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of the optic vesicles, as revealed by a reduction of thecorresponding Pax6 domain, and this was accompanied bymicrocephaly (compare the space between bars in Figure 5B,Cwith A). We also observed a gradual loss of the r3 and r5domains in embryos treated with GBH (compare Figure 5E,Fwith D), which resembles the results observed in frog embryosin the krox-20 domains (Figures 1B and 2E). Hybridization withthe c-shh probe showed that, as in Xenopus, the prechordalmesoderm domain is preferentially lost in GBH-treated chickembryos (compare Figure 5G with H,I). As the GBH concentra-tion increases, the expression along the embryonic dorsal midlinealso gradually disappears (Figure 5H,I).Therefore, our experiments with chick embryos further extendconclusions from studies about the teratogenic effects of GBHin amphibians to other vertebrate species.DiscussionThe results presented above argue that both GBH andglyphosate itself interfere with key molecular mechanismsregulating early development in both Xenopus and chickenembryos, leading to congenital malformations. Sublethal dosesof the herbicide (430 µM of glyphosate in 1/5000 dilutions ofGBH) and injections leading to a final concentration of 8 to 12µM of glyphosate in the injected side of the embryo weresufficient to induce serious disturbances in the expression ofslug, otx2, and shh. These molecular phenotypes were correlatedwith a disruption of developmental mechanisms involving theneural crest, embryonic dorsal midline formation, and cephalicpatterning. Because glyphosate penetration through the cellmembrane requires facilitation by adjuvants present in com-mercial formulations (5, 6), we tested the effects of glyphosatealone by directly microinjecting it into Xenopus embryos. Thesimilarity of the phenotypes obtained in both situations suggeststhat they are attributable to the active principle of GBH andnot to the adjuvants.We will discuss our results in the following context: (1) thecorrelation of our phenotypes with those observed in animalmodels with an impairment of RA signaling or deficits in theexpression of critical genes that control embryonic development;(2) the probable mechanisms underlying the phenotypes inducedby GBH and glyphosate; (3) possible correlations with clinicalcases of human offspring exhibiting malformations in zonesexposed to GBH.Misregulation of RA, shh, and otx2 Are Involved inCephalic Malformations and Neural Crest-Derived Pheno-types Reminiscent of the Effects of GBH and Glyphosate.The phenotypes obtained after GBH treatments or injections ofglyphosate alone are strikingly reminiscent of those observedas a consequence of an excess of RA signaling in vertebratesand humans. Acute or chronic increase of RA levels leads toteratogenic effects during human pregnancy and in experimentalFigure 4. Phenotype induced by GBH is mediated by an increase ofRA signaling (A). Analysis of RA activity with the reporter plasmidRAREZ. All embryos were injected with the reporter plasmid RAREZ,except for uninjected controls, and left untreated or were treated asindicated in the figure until stage 14-15, when they were processed.Results are expressed as arbitrary luminiscence units per µg of protein.A two-tailed t test was employed to analyze the significance in thedifference of the means. ** p < 0.01; *** p < 0.0001. (B-G) WMISHfor shh and otx2 at tailbud stages. (B) Control embryo. Notochord (n);floor plate (fp); brain (space between bars), eye (arrowhead). (C)Embryo treated with 1/5000 GBH manifesting microcephaly (spacebetween bars), reduced eyes (arrowhead), diminished Shh signalingfrom the prechordal mesoderm (arrow), and shortened A-P axis (78%,n)9). (D,E) Embryos incubated with 0.5 and 1 µM RA antagonistRo 41-5253, displaying a reduction in the otx2 domain accompaniedby microcephaly (bars) and microphtalmy (arrowhead), and morediffuse expression of shh (arrows) (80%, n)15 for 0.5 µM Ro; 87%,n)15 for 1 µM Ro). (F,G) Embryos treated with 1/5000 GBH at the2-cell stage; 0.5 µM Ro (F) or 1 µM Ro (G) was added at stage 9, andphenotypes were analyzed at the tailbud stage. Notice that Ro revertsthe phenotype produced by GBH, rescuing the A-P axis elongationand the expression of shh and otx2 (compare with the control embryoin B) (88%, n)17 for 0.5 µM Ro, which gives the best rescue effectsince the effect of the retinoid antagonist begins to prevail with 1 µMRo). All embryos are oriented with the anterior end toward the right.Figure 5. Teratogenic effects of GBH in chicken embryos. (A-C)Whole-mount inmunofluorescence analysis of Pax6 at 8 somites. (A,D)Control embryo showing Pax6 expression in the optic vesicles(arrowheads in A) and in rhombomeres r3 and r5 (blue arrows in D).(B,E and C,F) graded reduction of Pax6 expression in embryos treatedwith 1/4500 and 1/3500 dilutions of GBH, respectively. Notice theprogressive microcephaly (compare space between bars with D) andthe loss of Pax6 expression corresponding to rhombomeres r3 and r5(red arrows). The remaining fluorescence corresponds to specific Pax6expression that is normally found in the spinal cord but is out of focusin the control embryo in D. (G-I) WMISH with c-shh. (G) Controlembryo. Shh transcripts are seen in dorsal midline cells (black arrow)and in the prechordal mesoderm (green arrow). (H,I) Embryos treatedwith 1/4500 and 1/3500 dilutions of GBH, respectively. Notice theabolishment of shh expression in the prechordal mesoderm (dotted greenarrow) and the progressive decrease of shh expression in the midlinecells in a concentration-dependent manner (dotted black arrows).F Chem. Res. Toxicol., Vol. xxx, No. xx, XXXXPaganelli et al.

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models. The characteristic features displayed by RA embry-opathy in humans include brain abnormalities such us micro-cephaly, microphthalmia, and impairment of hindbrain devel-opment; abnormal external and middle ears (microtia or anotia);mandibular and midfacial underdevelopment; and cleft palate.Many craniofacial malformations can be attributed to defectsin cranial neural crest cells (19, 24).This spectrum is consistent with the phenotypes obtained inrodent models exposed to RA. When administered duringgastrulation in mice, RA severely impairs the development ofthe anterior neural plate, resulting in ocular, brain, and facialmalformations. Exposure at critical stages of neural crest cellmigration induces craniofacial malformations comparable tothose seen in Di-George syndrome. Later exposure, when theepibranchial placodes are active, results in mandibulofacialdysostosis-like syndromes (19). These authors suggest thatexcessive cell death in regions where apoptosis normally takesplace may underlie a general mechanism for craniofacialmalformations associated with teratogens.An excess of RA signaling is able to down-regulate shhexpression in the embryonic dorsal midline in Xenopus (60, 63).Shh deficiency is associated with holoprosencephaly syndrome(HPE), a CNS malformation with a frequency of 1/250 ofpregnancies and 1/10000 of live births. HPE is a defectgenerated by the deficiency of the embryonic dorsal midline,leading to a failure in the division of the brain hemispheres.This results in unilobar brain, cyclopia, and defects in the closureof the dorsal neural tube, accompanied by other defects includingmicrocephaly, abnormally decreased distance between the eyes(hypotelorism), proboscis, and cebocephaly (a simple nose)(51-53). Moreover, Shh signaling is necessary for the develop-ment of the cranial neural crest derivatives. In the mouse,specific removal of Shh responsiveness in the neural crest cellsthat give rise to skeleton and connective tissue in the headincreases apoptosis and decreases proliferation in the branchialarches, leading to facial truncations (64). In zebrafish, the cranialneural crest requires Shh signaling emanating from the embry-onic dorsal midline and the oral ectoderm to achieve correctmigration and chondrogenesis (65). In chicken embryos, de-velopment of the lower jaw skeleton requires Shh signaling fromthe foregut endoderm to prevent apoptosis of the neural crestcells that migrate to the first branchial arch (66). Shh signalingfrom the ventral midline is necessary, as an antiapoptotic agent,for the survival of the neural epithelium, and it is also essentialfor the rapid and extensive expansion of the early vesicles ofthe developing midbrain and forebrain (67-69).An excess of RA signaling also down-regulates otx2 expres-sion in Xenopus, chicken, and mouse embryos (24). Knockoutmice for otx2 lack all the brain structures anterior to rhombomere3. Interestingly, heterozygous mutants showed craniofacialmalformations including the loss of the eyes and lower jaw(agnathia). These phenotypes are reminiscent of otocephalyreported in humans and other animals and suggest that otx2 playsan essential role in the development of cranial skeletons ofmesencephalic neural crest origin (70-72).Otx2, in turn, is necessary for the expression of shh in theventral midbrain (73). All this evidence indicates that RAsignaling, otx2, and shh are part of a genetic cascade criticalfor the development of the brain and craniofacial skeleton ofneural crest origin. Glyphosate inhibits the anterior expressionof shh, reduces the domain of otx2, prevents the subdivision ofthe eye field, and impairs craniofacial development, resemblingaspects of the holoprensecephalic and otocephalic syndromes.This prompted us to investigate whether an increase of RAsignaling could be mediating the effects of GBH treatments.GBH Increases the Activity of the Morphogen RA,Leading to Teratogenic Effects. In Xenopus embryos, theendogenous activity of retinoids gradually increases during earlyembryogenesis and is finely regulated in space. At late gastrula,a rostral-caudal gradient from 0.01 to 0.16 µM RA isestablished, with the highest levels at the posterior end of theembryo. The gradient persists at the early neurula stage (stage13-14). Synthesis and degradation of RA seem to be themechanisms that lead to this uneven distribution (74). Thisgradient explains why low doses of applied RA primarily affectthe cephalic region and increasing the doses begins to affectthe trunk (20, 21). Moreover, maintaining a normal endogenousdistribution of RA is important for axes patterning and orga-nogenesis not only in Xenopus (74, 22, 38) but also in otherVertebrates such as zebrafish (75-77), chicken (78-80), andmouse embryos (81).In this study, GBH treatments or glyphosate injections mostlyreproduce the morphological phenotype obtained after treatmentsof Xenopus embryos with RA concentrations from 0.1 to 10µM (21). The fact that GBH treatments increase endogenousRA activity, as measured by the RAREZ reporter, and that theGBH-induced phenotypes are rescued by the antiretinoid Rostrongly suggest that augmented RA activity is a major causeof the molecular and morphological phenotypes described inthis work.GBHs are considered endocrine disruptors because of theirability to impair the synthesis of steroid hormones (82).Glyphosate inhibits the activity of aromatase, a member of thecytochrome P450 family crucial for sex steroid hormonesynthesis (4). Retinoid activity is regulated by degradation ofRA by the CYP26 enzymes, which are members of thecytochrome P450 family and are present in all vertebrates fromearly stages of embryogenesis. Transcription of CYP26 isdevelopmentally and spatially regulated. Deficiencies of thisenzyme produce serious malformations in different vertebratemodels consistent with an important increase in RA signaling.These phenotypes include cephalic defects, abnormalities of theeye and the forebrain, agnathia, and caudal truncations (83-90).In this context, it will be interesting to elucidate in the future ifthe increase of RA signaling induced by GBH could be aconsequence of inhibiting the activity of CYP26 enzymesresponsible for maintaining a normal RA distribution by specificterritorial degradation.In Xenopus laeVis, RA favors the differentiation of primaryneurons (39, 60, 91). Since GBH increases retinoid signaling,the reduction in the number of primary neurons in GBH-treatedand glyphosate-injected embryos is paradoxical. Other bio-chemical mechanisms could be triggering the inhibition ofneurogenesis. For example, we cannot rule out that apoptosisof neural precursors could be involved in this process since GBHand glyphosate have a toxic effect on mitochondrial membranesand activate caspases3/7 (7). Both GBH and glyphosate inhibitshh expression, and the Shh protein is known to have anantiapoptotic function, necessary for the survival of the neu-roepithelium (67, 68). Abnormal induction of cell death is oneof the crucial mechanisms of malformations associated withdifferent teratogenic agents such as ethanol, RA, hypoxia, andchemicals herbicides (19, 92).Assuming a linear response of the luminescence system withthe RAREZ reporter used to measure RA signaling, we estimatethat the endogenous concentration of RA available for activityin Xenopus embryos is around 0.2 µM (Figure 4A, compareTeratogenic Effects of GlyphosateChem. Res. Toxicol., Vol. xxx, No. xx, XXXX G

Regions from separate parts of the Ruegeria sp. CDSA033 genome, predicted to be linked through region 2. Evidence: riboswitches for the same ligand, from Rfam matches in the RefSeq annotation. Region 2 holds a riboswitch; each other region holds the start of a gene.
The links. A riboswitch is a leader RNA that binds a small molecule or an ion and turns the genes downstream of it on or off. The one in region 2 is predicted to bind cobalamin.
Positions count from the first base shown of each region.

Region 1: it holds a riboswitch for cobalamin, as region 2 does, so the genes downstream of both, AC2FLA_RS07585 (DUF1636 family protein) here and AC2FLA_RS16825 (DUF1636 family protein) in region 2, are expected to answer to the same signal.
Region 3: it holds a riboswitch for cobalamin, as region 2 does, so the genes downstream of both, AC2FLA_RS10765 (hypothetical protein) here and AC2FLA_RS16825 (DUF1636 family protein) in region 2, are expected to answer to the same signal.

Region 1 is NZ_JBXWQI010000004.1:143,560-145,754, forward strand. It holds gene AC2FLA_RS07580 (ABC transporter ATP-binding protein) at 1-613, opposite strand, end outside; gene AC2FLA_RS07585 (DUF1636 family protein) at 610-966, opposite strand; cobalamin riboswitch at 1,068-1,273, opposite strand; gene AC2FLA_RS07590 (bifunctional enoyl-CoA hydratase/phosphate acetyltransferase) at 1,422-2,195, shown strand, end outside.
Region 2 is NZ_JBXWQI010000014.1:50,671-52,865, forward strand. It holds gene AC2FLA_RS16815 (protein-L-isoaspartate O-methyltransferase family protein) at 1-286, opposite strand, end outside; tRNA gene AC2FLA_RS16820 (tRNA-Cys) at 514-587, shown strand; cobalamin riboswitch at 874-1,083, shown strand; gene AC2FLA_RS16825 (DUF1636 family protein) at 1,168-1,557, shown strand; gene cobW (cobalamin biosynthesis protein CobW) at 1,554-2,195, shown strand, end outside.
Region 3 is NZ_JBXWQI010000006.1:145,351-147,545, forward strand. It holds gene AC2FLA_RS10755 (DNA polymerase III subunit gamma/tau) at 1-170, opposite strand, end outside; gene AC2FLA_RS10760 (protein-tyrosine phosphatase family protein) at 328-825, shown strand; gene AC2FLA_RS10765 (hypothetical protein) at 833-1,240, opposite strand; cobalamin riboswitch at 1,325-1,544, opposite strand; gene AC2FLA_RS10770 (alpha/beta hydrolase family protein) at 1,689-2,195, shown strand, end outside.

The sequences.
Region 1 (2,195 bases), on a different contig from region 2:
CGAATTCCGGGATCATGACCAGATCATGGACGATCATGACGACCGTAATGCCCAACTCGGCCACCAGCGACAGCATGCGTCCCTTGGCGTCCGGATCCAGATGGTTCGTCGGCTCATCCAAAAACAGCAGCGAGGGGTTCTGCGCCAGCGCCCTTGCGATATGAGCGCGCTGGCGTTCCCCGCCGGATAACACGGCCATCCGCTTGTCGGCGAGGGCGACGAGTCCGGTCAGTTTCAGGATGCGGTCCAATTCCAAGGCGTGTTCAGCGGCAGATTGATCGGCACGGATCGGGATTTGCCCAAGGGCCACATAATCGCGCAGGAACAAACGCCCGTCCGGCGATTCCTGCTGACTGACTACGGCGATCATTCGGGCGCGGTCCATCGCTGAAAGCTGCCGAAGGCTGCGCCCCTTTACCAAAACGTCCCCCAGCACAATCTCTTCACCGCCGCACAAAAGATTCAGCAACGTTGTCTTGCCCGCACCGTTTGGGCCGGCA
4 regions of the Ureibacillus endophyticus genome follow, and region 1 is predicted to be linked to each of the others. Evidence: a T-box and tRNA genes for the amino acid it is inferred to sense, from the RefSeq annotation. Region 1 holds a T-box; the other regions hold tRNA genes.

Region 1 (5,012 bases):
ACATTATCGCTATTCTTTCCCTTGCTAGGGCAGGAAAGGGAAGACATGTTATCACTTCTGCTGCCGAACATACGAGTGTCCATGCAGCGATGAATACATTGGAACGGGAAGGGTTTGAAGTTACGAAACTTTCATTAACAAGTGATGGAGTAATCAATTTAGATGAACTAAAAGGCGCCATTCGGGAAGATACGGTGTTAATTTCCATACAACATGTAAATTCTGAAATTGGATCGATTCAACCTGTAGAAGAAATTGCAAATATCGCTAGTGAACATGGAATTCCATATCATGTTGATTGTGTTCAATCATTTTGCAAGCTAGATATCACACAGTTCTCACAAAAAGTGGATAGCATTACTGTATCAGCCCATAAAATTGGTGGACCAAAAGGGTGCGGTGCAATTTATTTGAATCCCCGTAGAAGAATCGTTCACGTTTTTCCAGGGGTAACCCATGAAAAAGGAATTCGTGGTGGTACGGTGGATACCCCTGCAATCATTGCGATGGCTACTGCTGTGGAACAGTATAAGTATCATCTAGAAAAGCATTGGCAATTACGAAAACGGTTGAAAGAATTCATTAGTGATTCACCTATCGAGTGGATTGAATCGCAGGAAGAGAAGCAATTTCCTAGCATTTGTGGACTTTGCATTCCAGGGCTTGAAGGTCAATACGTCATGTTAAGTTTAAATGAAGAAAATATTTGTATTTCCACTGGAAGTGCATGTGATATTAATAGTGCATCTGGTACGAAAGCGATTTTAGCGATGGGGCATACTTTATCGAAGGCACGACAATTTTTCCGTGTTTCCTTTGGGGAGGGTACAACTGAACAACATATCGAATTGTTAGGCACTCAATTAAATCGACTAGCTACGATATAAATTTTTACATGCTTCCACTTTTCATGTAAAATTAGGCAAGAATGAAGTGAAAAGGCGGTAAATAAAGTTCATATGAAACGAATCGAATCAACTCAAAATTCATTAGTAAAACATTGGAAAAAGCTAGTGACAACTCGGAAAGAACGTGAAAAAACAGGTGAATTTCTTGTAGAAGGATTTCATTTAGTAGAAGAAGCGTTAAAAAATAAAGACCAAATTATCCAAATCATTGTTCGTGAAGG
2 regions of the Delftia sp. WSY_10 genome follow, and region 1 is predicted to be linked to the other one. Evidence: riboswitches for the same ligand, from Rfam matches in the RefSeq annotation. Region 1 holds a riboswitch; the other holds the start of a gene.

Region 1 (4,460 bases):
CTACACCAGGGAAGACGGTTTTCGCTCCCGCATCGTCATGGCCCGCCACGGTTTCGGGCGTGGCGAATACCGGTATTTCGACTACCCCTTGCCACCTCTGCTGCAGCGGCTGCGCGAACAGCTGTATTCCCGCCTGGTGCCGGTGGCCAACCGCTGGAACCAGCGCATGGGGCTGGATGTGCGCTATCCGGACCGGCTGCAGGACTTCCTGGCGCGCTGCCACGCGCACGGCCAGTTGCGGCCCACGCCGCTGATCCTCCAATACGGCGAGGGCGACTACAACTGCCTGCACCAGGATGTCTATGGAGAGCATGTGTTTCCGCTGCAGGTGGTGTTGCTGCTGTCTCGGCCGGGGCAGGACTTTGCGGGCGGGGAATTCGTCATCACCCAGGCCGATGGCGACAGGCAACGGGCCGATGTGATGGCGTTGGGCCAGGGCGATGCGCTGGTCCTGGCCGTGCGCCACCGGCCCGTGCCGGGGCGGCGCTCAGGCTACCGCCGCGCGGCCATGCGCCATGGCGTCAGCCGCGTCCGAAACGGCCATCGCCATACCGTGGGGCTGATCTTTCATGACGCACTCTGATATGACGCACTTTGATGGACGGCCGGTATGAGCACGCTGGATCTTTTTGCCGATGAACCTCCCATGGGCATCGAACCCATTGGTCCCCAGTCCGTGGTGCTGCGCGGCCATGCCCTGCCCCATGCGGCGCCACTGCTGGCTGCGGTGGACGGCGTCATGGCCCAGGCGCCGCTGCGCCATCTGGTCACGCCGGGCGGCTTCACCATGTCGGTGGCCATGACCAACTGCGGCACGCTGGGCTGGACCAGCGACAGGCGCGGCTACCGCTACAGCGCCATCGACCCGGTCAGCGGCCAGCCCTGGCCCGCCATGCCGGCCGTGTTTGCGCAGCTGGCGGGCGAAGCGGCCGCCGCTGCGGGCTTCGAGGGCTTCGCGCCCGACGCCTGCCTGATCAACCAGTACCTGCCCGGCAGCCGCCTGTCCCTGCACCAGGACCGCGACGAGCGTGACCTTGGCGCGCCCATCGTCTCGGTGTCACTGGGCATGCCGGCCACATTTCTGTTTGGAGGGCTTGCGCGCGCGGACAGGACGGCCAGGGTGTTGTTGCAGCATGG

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RA bars with the RAREZ bar). This is very similar to theaverage concentration of 0.15 µM previously measured byHPLC (20). Importantly, treatments with 1/5000 dilution ofGBH do not show a significant increase of RA activity whencompared to that of untreated controls, as measured by thereporter system (Figure 4A). However, this dilution clearlyproduces cephalic and trunk phenotypes and craniofacialmalformations, as shown throughout this work, which arerescued by Ro treatments. Therefore, the RAREZ reporter doesnot seem to be sensitive enough to detect minimal variations inthe levels of RA activity. This reinforces the importance of usingvertebrate embryos as biosensors for testing possible teratogens.Moreover, it has been recently reported that Triadimefon, asystemic fungicide with teratogenic effects in rodent models,produces craniofacial malformations in Xenopus laeVis byaltering endogenous RA signaling (93). Arsenic, anotherendocrine disruptor, also increases RA signaling at low,noncytotoxic doses, in human embryonic NT2 cells (94). RAsignaling is one of the finest pathways to tune up gene regulationduring development, and all this evidence raises the possibilitythat disturbances in RA distribution may be a more generalmechanism underlying the teratogenic effects of xenobiotics invertebrates. Since mechanisms of development are highlyconserved in evolution among vertebrates (95), we would liketo stress that they could be useful as very sensitive biosensorsto detect the undesirable effects of new molecules.Clinical Approaches. In Argentina, the extension of soildevoted to transgenic soy reached 19 million hectares. Twohundred million liters of glyphosate-based herbicide is used fora production of 50 million tons of soy beans per year (96, 97).The intensive and extensive agricultural models based on theGMO technological package are currently applied withoutcritical evaluation, rigorous regulations, and adequate informa-tion about the impact of sublethal doses on human health andthe environment, leading to a conflicting situation. In this work,we focused on sublethal doses of GBH to arrive at the thresholdsfor teratogenic phenotypes instead of lethality.In the last 10 years, several countries in Latin America haveinitiated studies about the environmental consequences of theuse of herbicides and pesticides. In Paraguay, an epidemiologicalstudy in the offspring of women exposed during pregnancy toherbicides showed 52 cases of malformations (3), whichstrikingly resemble the wide spectrum phenotypes resulting froma dysfunctional RA or Shh signaling pathway. In Argentina, anincrease in the incidence of congenital malformations began tobe reported in the last few years (Dr. Hugo Lucero, UniversidadNacional del Nordeste, Chaco; personal communication). InCórdoba, several cases of malformations together with repeatedspontaneous abortions were detected in the village of Ituzaingó,which is surrounded by GMO-based agriculture. These findingswere concentrated in families living a few meters from wherethe herbicides are regularly sprayed. All of this information isextremely worrying because the risk of environmentally-induceddisruptions in human development is highest during the criticalperiod of gestation (2 to 8 weeks) (98). Moreover, the maturehuman placenta has been shown to be permeable to glyphosate.After 2.5 h of perfusion, 15% of administered glyphosate istransferred to the fetal compartment (99).All of the evidence reported in the scientific literature andthe clinical observations in the field were not sufficient, however,to activate the precautionary principle of the environmentallegislation in order to realize the depth of the impact on humanhealth produced by herbicides in GMO-based agriculture. Toour knowledge, the results presented in this work show for thefirst time that at least some of the malformations produced byGBH in vertebrate embryos are due to an increase of endogenousRA activity, consistent with the well-known syndrome producedby an excess of RA.Acknowledgment. We acknowledge the following research-ers for providing us with the constructs for making probes:David Wilkinson for krox-20, Michael Sargent for slug, NancyPapalopulu for N-tubulin, Ira Blitz for otx2, Jean-Pierre SaintJeannet for sox9, Thomas Hollemann for pax6, and Cliff Tabinfor c-shh. We are also grateful to Abraham Fainsod for theRAREZ plasmid, Dr. M. Klaus for providing Ro 41-5253, andBruce Blumberg for useful discussions. We thank Ana Adamofor material support, Hugo Rıó Ezequiel Varela, and ErnestoGonzález for helping us with chicken experiments, and membersof our lab (Cecilia Aguirre, Sabrina Murgan, and DiegoRevinski) for helping with embryos and reagent preparations.We also thank Carlos Davio and Sandra Verstraeten forassistance in luminiscence determination. A.E.C. is particularlyindebted to Bar de Cao. A.R.P. and A.E.C. are from ConsejoNacional de Investigaciones Cientı´ficas y Técnicas (CONICET)and Universidad de Buenos Aires. V.G. was supported by afellowship from ANPCyT, and H.A was supported by afellowship from Universidad de Buenos Aires. S.L.L. is fromCONICET. This work and the authors are completely indepen-dent from industry. The authors declare no competing financialand commercial interests.References(1) vom Saal, F., and Hughes, C. (2005) An extensive new literatureconcerning low-dose effects of bisphenol A shows the need for a newrisk assessment. EnViron. Health Perspect. 113, 926–933.(2) Myers, J., Zoeller, R., and vom Saal, F. (2009) A clash of old andnew scientific concepts in toxicity, with important implications forpublic health. EnViron. Health Perspect. 117, 1652–1655.(3) Benıt Leite, S., Macchi, M. A., and Acosta, M. (2009) Malforma-ciones Congénitas asociadas a agrotóxicos. Arch. Pediatr. Drug 80,237–247.(4) Richard, S., Moslemi, S., Sipahutar, H., Benachour, N., and Seralini,G. E. (2005) Differential effects of glyphosate and roundup on humanplacental cells and aromatase. 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